• Moving on, we come to the third ingredient, cheese. The cheese in my metaphor is the story, or premise, depending on level of involvement.

Simply put, the story is what wraps up the video game as a video game. Now, I acknowledge that you don’t need a story for a video game, but for the sake of the metaphor, I point out that you don’t need cheese for a pizza, either. Italian pizza very rarely uses cheese, but not many Americans would enjoy that. In the same vein, I point out that while it is completely possible to have a game without a story, you aren’t going to see a lot of that, save in the casual market. For example, Wii Sports literally has no story aspects beyond the fact that you can see what kind of arena you’re in while playing whatever sport, and that’s already covered by the tomato sauce. But Wii Sports is nothing more than an introductory game for the Wii, and I would bet good money that if you’ve ever played it, you don’t now. It’s all about the specialization of games for a demographic, this example being the casual market.

On the other side of things, most games have a premise of some kind, all of which I would consider a story. You can go from Skyrim, which is just about as much of a story as you can get (or, if you’d prefer an example with primary focus on the story, any of the Metal Gear Solid games), to Angry Birds, which gives you a still image at the start that says, “Look at those nasty pigs! They stole your eggs! Go obliterate their population and civilization”. To me, that’s just as much cheese as the four-type slow baked Skyrim plot.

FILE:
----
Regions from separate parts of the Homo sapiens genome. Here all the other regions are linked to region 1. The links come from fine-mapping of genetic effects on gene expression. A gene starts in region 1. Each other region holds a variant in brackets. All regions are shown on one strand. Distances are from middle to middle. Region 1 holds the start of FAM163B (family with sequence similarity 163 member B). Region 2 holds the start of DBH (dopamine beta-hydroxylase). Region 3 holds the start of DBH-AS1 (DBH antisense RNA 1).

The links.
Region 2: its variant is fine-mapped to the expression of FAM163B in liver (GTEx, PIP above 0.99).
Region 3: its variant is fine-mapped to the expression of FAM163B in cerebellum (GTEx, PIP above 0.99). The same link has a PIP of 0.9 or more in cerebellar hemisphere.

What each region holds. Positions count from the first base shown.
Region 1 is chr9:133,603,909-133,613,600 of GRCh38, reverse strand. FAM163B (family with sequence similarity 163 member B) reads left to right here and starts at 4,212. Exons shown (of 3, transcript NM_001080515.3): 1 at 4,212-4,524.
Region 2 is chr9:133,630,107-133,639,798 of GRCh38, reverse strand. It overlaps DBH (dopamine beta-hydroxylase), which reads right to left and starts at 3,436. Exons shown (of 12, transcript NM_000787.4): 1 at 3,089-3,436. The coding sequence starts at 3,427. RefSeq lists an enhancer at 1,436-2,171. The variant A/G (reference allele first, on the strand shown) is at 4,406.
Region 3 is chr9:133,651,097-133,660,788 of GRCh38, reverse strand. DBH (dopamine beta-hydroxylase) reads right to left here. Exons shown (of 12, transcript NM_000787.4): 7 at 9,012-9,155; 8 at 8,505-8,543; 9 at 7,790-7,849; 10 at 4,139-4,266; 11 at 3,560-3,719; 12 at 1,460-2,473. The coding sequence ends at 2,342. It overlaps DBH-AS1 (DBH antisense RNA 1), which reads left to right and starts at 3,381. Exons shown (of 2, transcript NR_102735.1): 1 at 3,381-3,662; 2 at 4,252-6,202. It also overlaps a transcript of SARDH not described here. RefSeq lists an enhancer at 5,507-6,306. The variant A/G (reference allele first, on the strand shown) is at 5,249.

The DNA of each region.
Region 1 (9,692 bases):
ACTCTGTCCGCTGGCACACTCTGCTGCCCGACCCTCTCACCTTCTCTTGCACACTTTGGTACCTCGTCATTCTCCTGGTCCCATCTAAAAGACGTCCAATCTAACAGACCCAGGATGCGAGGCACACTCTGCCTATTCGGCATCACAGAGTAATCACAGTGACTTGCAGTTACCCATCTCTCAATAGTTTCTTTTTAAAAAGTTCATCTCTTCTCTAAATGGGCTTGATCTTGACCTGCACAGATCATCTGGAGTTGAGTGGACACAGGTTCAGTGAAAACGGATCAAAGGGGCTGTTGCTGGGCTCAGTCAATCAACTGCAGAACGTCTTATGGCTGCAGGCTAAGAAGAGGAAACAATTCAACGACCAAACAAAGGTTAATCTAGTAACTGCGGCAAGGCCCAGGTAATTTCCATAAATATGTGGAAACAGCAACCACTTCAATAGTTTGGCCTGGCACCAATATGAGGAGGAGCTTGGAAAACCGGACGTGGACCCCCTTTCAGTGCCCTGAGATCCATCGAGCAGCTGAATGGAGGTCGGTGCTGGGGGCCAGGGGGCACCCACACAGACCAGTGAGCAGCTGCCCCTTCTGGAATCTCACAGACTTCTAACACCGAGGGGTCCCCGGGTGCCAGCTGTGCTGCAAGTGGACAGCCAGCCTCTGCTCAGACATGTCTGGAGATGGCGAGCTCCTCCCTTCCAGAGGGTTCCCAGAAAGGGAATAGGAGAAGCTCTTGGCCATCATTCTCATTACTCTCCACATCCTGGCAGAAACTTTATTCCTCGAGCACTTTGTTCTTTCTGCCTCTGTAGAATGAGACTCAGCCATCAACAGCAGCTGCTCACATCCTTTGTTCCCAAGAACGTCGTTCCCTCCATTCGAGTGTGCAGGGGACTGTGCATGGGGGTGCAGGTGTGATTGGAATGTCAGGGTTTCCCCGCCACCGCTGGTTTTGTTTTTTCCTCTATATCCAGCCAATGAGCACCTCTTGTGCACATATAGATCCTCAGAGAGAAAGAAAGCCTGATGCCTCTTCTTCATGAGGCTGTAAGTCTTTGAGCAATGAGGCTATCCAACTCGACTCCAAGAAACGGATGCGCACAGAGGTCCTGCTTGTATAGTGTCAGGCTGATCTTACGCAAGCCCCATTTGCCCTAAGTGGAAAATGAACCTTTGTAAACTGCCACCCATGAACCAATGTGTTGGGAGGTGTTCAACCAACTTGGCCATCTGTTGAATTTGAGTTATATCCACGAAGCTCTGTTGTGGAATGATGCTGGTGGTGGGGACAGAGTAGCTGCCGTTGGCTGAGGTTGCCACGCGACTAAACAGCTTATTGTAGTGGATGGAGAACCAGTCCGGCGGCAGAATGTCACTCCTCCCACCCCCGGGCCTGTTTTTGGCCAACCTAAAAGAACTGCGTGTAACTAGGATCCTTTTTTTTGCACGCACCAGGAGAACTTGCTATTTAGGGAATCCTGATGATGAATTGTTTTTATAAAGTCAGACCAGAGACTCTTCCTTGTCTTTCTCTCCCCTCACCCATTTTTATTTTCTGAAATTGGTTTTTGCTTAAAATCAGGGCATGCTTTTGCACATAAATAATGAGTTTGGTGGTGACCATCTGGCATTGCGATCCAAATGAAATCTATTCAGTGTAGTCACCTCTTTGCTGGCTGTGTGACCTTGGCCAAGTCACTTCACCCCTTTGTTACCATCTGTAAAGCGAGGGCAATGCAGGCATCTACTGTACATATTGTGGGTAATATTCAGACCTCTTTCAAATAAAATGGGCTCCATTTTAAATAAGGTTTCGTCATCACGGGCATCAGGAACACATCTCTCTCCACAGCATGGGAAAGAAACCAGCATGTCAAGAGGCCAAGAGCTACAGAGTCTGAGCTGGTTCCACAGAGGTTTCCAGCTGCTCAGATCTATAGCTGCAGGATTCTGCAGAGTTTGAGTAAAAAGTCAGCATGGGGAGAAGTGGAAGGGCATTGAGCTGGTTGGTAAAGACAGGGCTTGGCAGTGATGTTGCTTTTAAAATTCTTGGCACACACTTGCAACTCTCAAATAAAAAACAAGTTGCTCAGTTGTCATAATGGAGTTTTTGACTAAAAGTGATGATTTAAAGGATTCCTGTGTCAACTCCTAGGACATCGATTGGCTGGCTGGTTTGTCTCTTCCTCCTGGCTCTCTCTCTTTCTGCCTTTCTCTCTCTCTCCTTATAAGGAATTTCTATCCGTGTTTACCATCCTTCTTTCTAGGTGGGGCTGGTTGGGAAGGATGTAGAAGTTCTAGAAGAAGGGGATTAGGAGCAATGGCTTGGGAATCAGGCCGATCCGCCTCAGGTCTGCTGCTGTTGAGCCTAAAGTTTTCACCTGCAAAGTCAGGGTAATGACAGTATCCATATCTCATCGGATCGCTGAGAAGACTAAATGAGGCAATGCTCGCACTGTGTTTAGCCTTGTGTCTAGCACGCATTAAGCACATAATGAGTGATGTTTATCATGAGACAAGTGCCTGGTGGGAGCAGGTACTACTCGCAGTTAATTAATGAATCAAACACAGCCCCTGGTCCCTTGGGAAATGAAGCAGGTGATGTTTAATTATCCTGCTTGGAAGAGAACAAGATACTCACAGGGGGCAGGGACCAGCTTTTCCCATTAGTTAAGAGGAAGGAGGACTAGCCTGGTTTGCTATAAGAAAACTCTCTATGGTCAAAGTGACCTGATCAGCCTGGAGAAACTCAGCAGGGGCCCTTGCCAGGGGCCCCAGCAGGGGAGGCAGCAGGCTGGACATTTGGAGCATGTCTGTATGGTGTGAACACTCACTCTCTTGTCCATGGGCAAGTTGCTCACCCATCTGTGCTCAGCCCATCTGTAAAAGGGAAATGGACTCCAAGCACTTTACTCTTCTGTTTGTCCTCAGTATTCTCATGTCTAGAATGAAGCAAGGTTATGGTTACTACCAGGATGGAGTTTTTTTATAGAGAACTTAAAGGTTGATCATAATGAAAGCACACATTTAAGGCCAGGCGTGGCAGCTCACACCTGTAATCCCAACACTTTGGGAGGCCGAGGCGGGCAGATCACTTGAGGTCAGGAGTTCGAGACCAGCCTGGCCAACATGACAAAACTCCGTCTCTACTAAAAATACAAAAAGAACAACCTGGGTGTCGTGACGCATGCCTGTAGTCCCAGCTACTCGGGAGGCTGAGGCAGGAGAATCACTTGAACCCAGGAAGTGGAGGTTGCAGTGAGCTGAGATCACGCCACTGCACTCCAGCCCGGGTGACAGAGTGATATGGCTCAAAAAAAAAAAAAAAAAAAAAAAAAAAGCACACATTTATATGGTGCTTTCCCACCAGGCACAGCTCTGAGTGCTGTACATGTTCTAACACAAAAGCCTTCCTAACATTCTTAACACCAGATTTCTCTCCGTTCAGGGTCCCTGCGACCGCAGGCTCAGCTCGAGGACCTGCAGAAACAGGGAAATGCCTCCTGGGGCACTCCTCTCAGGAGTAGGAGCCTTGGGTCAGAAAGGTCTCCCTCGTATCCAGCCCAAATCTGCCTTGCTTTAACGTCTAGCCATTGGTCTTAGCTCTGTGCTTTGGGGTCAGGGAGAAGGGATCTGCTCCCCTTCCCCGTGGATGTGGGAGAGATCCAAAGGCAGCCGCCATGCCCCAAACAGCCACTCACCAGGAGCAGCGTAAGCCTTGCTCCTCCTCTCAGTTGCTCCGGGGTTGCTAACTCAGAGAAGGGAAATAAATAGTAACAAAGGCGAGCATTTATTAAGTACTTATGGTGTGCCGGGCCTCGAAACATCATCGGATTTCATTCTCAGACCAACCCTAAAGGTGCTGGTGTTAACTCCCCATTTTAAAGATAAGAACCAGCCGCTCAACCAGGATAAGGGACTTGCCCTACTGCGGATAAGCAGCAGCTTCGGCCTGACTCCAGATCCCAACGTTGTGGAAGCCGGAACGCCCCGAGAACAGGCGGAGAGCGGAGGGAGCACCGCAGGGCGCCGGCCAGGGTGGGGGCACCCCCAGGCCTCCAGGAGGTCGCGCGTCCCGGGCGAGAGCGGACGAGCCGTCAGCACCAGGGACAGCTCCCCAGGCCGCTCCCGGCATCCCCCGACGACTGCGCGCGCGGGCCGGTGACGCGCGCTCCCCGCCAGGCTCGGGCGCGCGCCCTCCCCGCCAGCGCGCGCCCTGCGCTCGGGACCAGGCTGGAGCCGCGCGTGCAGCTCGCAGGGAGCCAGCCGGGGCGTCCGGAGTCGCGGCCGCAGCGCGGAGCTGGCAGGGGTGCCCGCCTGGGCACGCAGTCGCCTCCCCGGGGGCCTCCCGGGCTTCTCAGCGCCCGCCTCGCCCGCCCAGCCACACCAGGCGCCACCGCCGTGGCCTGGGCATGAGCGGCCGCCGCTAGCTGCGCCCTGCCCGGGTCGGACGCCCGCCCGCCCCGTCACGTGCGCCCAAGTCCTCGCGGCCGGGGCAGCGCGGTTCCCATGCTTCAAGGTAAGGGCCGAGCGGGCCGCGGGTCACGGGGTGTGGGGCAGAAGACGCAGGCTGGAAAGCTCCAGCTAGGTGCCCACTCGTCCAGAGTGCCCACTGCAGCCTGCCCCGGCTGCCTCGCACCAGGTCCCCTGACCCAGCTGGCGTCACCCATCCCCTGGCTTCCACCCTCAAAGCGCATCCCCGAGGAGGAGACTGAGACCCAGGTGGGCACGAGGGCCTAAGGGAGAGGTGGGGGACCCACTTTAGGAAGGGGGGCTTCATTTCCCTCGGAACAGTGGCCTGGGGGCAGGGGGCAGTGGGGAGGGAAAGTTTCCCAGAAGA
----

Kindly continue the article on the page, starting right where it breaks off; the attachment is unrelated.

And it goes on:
There are, of course, games that focus mostly on plot, rather than gameplay, such as the Ace Attorney games. However, I’d still say that gameplay is the bread; it’s just minimal. Think of it like flat-bread versus deep-dish or rising crust: there’s still bread, just less of it, for a different texture and flavor. All of these different types of story-focus are just different ways of baking up the final product.

I will reassert here that most games will give you at least a setting and a motivation, and that these are just as much the story aspect as large epic games. In the end, it all depends on your preference. Not all games will have cheese, mind you, but most do, and it has become an integral part of the game culture and market.